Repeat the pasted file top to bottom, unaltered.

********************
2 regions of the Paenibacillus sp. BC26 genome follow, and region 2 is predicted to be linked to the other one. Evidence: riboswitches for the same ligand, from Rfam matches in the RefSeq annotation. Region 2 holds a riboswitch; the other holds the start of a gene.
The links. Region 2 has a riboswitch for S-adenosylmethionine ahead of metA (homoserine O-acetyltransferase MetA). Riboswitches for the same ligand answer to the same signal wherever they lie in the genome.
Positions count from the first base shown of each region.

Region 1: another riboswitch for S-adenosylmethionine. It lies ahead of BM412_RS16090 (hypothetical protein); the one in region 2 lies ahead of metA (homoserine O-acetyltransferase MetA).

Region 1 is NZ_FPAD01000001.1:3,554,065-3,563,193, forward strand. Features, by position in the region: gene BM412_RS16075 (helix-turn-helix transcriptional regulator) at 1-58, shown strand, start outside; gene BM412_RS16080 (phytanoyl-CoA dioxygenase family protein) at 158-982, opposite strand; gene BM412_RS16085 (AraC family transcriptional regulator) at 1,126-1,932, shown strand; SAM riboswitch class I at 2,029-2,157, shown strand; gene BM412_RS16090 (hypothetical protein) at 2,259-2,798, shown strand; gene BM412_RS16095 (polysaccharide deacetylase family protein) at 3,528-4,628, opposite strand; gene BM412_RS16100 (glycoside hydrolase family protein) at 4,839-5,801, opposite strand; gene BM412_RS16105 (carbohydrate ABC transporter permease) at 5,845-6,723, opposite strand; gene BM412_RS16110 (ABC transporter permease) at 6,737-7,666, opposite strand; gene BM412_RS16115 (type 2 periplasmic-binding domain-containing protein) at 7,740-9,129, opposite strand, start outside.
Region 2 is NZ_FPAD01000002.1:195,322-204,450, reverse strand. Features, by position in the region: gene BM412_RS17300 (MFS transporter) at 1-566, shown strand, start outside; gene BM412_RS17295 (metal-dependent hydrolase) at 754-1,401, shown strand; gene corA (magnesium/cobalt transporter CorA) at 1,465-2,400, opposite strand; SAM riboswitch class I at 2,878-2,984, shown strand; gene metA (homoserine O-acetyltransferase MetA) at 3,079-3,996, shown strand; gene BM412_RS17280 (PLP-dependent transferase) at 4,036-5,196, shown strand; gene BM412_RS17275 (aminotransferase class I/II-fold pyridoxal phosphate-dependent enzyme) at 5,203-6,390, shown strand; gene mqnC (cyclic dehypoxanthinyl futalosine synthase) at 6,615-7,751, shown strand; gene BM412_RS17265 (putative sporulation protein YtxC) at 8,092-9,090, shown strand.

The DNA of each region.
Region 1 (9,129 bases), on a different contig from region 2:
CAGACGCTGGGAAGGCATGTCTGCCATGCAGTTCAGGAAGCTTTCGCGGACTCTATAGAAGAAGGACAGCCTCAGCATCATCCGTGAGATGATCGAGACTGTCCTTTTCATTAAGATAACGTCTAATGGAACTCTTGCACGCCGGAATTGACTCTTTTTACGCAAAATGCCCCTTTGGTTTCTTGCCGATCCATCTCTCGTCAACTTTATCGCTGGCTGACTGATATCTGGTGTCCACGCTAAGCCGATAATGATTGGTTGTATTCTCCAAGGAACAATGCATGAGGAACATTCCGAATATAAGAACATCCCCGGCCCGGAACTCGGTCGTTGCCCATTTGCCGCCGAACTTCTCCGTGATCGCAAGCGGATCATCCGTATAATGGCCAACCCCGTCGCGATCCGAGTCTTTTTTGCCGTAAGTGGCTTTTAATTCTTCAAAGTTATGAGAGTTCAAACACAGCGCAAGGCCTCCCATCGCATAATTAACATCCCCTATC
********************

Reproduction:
2 regions of the Paenibacillus sp. BC26 genome follow, and region 2 is predicted to be linked to the other one. Evidence: riboswitches for the same ligand, from Rfam matches in the RefSeq annotation. Region 2 holds a riboswitch; the other holds the start of a gene.
The links. Region 2 has a riboswitch for S-adenosylmethionine ahead of metA (homoserine O-acetyltransferase MetA). Riboswitches for the same ligand answer to the same signal wherever they lie in the genome.
Positions count from the first base shown of each region.

Region 1: another riboswitch for S-adenosylmethionine. It lies ahead of BM412_RS16090 (hypothetical protein); the one in region 2 lies ahead of metA (homoserine O-acetyltransferase MetA).

Region 1 is NZ_FPAD01000001.1:3,554,065-3,563,193, forward strand. Features, by position in the region: gene BM412_RS16075 (helix-turn-helix transcriptional regulator) at 1-58, shown strand, start outside; gene BM412_RS16080 (phytanoyl-CoA dioxygenase family protein) at 158-982, opposite strand; gene BM412_RS16085 (AraC family transcriptional regulator) at 1,126-1,932, shown strand; SAM riboswitch class I at 2,029-2,157, shown strand; gene BM412_RS16090 (hypothetical protein) at 2,259-2,798, shown strand; gene BM412_RS16095 (polysaccharide deacetylase family protein) at 3,528-4,628, opposite strand; gene BM412_RS16100 (glycoside hydrolase family protein) at 4,839-5,801, opposite strand; gene BM412_RS16105 (carbohydrate ABC transporter permease) at 5,845-6,723, opposite strand; gene BM412_RS16110 (ABC transporter permease) at 6,737-7,666, opposite strand; gene BM412_RS16115 (type 2 periplasmic-binding domain-containing protein) at 7,740-9,129, opposite strand, start outside.
Region 2 is NZ_FPAD01000002.1:195,322-204,450, reverse strand. Features, by position in the region: gene BM412_RS17300 (MFS transporter) at 1-566, shown strand, start outside; gene BM412_RS17295 (metal-dependent hydrolase) at 754-1,401, shown strand; gene corA (magnesium/cobalt transporter CorA) at 1,465-2,400, opposite strand; SAM riboswitch class I at 2,878-2,984, shown strand; gene metA (homoserine O-acetyltransferase MetA) at 3,079-3,996, shown strand; gene BM412_RS17280 (PLP-dependent transferase) at 4,036-5,196, shown strand; gene BM412_RS17275 (aminotransferase class I/II-fold pyridoxal phosphate-dependent enzyme) at 5,203-6,390, shown strand; gene mqnC (cyclic dehypoxanthinyl futalosine synthase) at 6,615-7,751, shown strand; gene BM412_RS17265 (putative sporulation protein YtxC) at 8,092-9,090, shown strand.

The DNA of each region.
Region 1 (9,129 bases), on a different contig from region 2:
CAGACGCTGGGAAGGCATGTCTGCCATGCAGTTCAGGAAGCTTTCGCGGACTCTATAGAAGAAGGACAGCCTCAGCATCATCCGTGAGATGATCGAGACTGTCCTTTTCATTAAGATAACGTCTAATGGAACTCTTGCACGCCGGAATTGACTCTTTTTACGCAAAATGCCCCTTTGGTTTCTTGCCGATCCATCTCTCGTCAACTTTATCGCTGGCTGACTGATATCTGGTGTCCACGCTAAGCCGATAATGATTGGTTGTATTCTCCAAGGAACAATGCATGAGGAACATTCCGAATATAAGAACATCCCCGGCCCGGAACTCGGTCGTTGCCCATTTGCCGCCGAACTTCTCCGTGATCGCAAGCGGATCATCCGTATAATGGCCAACCCCGTCGCGATCCGAGTCTTTTTTGCCGTAAGTGGCTTTTAATTCTTCAAAGTTATGAGAGTTCAAACACAGCGCAAGGCCTCCCATCGCATAATTAACATCCCCTATC